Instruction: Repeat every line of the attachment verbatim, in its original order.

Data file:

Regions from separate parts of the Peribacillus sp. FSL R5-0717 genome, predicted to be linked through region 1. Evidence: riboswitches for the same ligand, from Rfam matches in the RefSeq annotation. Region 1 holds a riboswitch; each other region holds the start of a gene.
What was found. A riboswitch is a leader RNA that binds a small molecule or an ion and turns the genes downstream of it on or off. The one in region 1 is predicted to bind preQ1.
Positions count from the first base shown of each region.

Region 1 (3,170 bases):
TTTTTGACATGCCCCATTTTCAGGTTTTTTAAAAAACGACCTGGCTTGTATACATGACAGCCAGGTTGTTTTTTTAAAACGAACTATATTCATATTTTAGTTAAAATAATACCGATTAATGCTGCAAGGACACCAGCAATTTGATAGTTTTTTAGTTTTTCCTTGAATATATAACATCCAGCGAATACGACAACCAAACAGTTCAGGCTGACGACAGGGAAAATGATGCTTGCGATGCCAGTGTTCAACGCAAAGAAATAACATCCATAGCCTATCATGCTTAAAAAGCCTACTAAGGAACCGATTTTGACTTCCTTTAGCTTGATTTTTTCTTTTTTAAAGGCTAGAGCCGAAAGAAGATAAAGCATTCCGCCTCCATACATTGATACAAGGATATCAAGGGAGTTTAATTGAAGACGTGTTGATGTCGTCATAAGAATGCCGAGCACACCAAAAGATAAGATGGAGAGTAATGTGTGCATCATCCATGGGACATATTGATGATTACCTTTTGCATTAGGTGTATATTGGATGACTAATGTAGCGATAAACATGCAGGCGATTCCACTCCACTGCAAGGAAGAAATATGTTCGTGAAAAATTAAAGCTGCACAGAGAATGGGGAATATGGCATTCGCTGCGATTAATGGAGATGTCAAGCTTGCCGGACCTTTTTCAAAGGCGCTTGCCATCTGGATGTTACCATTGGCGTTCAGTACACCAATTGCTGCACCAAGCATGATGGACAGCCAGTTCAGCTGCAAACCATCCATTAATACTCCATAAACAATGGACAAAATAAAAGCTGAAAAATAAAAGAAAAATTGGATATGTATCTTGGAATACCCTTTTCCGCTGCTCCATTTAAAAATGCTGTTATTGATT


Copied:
Regions from separate parts of the Peribacillus sp. FSL R5-0717 genome, predicted to be linked through region 1. Evidence: riboswitches for the same ligand, from Rfam matches in the RefSeq annotation. Region 1 holds a riboswitch; each other region holds the start of a gene.
What was found. A riboswitch is a leader RNA that binds a small molecule or an ion and turns the genes downstream of it on or off. The one in region 1 is predicted to bind preQ1.
Positions count from the first base shown of each region.

Region 1 (3,170 bases):
TTTTTGACATGCCCCATTTTCAGGTTTTTTAAAAAACGACCTGGCTTGTATACATGACAGCCAGGTTGTTTTTTTAAAACGAACTATATTCATATTTTAGTTAAAATAATACCGATTAATGCTGCAAGGACACCAGCAATTTGATAGTTTTTTAGTTTTTCCTTGAATATATAACATCCAGCGAATACGACAACCAAACAGTTCAGGCTGACGACAGGGAAAATGATGCTTGCGATGCCAGTGTTCAACGCAAAGAAATAACATCCATAGCCTATCATGCTTAAAAAGCCTACTAAGGAACCGATTTTGACTTCCTTTAGCTTGATTTTTTCTTTTTTAAAGGCTAGAGCCGAAAGAAGATAAAGCATTCCGCCTCCATACATTGATACAAGGATATCAAGGGAGTTTAATTGAAGACGTGTTGATGTCGTCATAAGAATGCCGAGCACACCAAAAGATAAGATGGAGAGTAATGTGTGCATCATCCATGGGACATATTGATGATTACCTTTTGCATTAGGTGTATATTGGATGACTAATGTAGCGATAAACATGCAGGCGATTCCACTCCACTGCAAGGAAGAAATATGTTCGTGAAAAATTAAAGCTGCACAGAGAATGGGGAATATGGCATTCGCTGCGATTAATGGAGATGTCAAGCTTGCCGGACCTTTTTCAAAGGCGCTTGCCATCTGGATGTTACCATTGGCGTTCAGTACACCAATTGCTGCACCAAGCATGATGGACAGCCAGTTCAGCTGCAAACCATCCATTAATACTCCATAAACAATGGACAAAATAAAAGCTGAAAAATAAAAGAAAAATTGGATATGTATCTTGGAATACCCTTTTCCGCTGCTCCATTTAAAAATGCTGTTATTGATT